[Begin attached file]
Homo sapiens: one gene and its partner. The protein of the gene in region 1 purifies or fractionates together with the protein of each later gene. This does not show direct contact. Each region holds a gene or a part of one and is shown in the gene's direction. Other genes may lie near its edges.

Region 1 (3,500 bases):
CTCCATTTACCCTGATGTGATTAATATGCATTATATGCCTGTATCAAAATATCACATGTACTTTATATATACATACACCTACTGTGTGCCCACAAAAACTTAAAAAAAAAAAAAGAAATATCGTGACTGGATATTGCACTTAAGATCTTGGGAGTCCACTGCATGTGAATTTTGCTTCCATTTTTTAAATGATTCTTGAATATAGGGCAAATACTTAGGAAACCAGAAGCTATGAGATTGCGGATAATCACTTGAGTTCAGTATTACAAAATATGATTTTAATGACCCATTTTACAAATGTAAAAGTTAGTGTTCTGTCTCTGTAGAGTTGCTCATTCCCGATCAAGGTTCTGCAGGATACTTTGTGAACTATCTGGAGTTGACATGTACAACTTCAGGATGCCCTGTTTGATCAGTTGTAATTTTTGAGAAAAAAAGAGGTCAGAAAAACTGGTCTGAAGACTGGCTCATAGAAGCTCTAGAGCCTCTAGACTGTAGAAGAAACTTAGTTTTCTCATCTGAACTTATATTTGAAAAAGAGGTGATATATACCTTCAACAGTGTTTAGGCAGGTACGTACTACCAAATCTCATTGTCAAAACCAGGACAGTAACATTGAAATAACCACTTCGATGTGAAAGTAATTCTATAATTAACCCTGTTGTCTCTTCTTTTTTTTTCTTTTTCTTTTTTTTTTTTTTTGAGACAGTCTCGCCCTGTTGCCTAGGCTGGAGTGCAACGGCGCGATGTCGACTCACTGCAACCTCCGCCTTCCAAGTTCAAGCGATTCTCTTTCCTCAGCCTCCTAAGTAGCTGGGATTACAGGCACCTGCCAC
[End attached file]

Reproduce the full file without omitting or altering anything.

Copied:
Homo sapiens: one gene and its partner. The protein of the gene in region 1 purifies or fractionates together with the protein of each later gene. This does not show direct contact. Each region holds a gene or a part of one and is shown in the gene's direction. Other genes may lie near its edges.

Region 1 (3,500 bases):
CTCCATTTACCCTGATGTGATTAATATGCATTATATGCCTGTATCAAAATATCACATGTACTTTATATATACATACACCTACTGTGTGCCCACAAAAACTTAAAAAAAAAAAAAGAAATATCGTGACTGGATATTGCACTTAAGATCTTGGGAGTCCACTGCATGTGAATTTTGCTTCCATTTTTTAAATGATTCTTGAATATAGGGCAAATACTTAGGAAACCAGAAGCTATGAGATTGCGGATAATCACTTGAGTTCAGTATTACAAAATATGATTTTAATGACCCATTTTACAAATGTAAAAGTTAGTGTTCTGTCTCTGTAGAGTTGCTCATTCCCGATCAAGGTTCTGCAGGATACTTTGTGAACTATCTGGAGTTGACATGTACAACTTCAGGATGCCCTGTTTGATCAGTTGTAATTTTTGAGAAAAAAAGAGGTCAGAAAAACTGGTCTGAAGACTGGCTCATAGAAGCTCTAGAGCCTCTAGACTGTAGAAGAAACTTAGTTTTCTCATCTGAACTTATATTTGAAAAAGAGGTGATATATACCTTCAACAGTGTTTAGGCAGGTACGTACTACCAAATCTCATTGTCAAAACCAGGACAGTAACATTGAAATAACCACTTCGATGTGAAAGTAATTCTATAATTAACCCTGTTGTCTCTTCTTTTTTTTTCTTTTTCTTTTTTTTTTTTTTTGAGACAGTCTCGCCCTGTTGCCTAGGCTGGAGTGCAACGGCGCGATGTCGACTCACTGCAACCTCCGCCTTCCAAGTTCAAGCGATTCTCTTTCCTCAGCCTCCTAAGTAGCTGGGATTACAGGCACCTGCCAC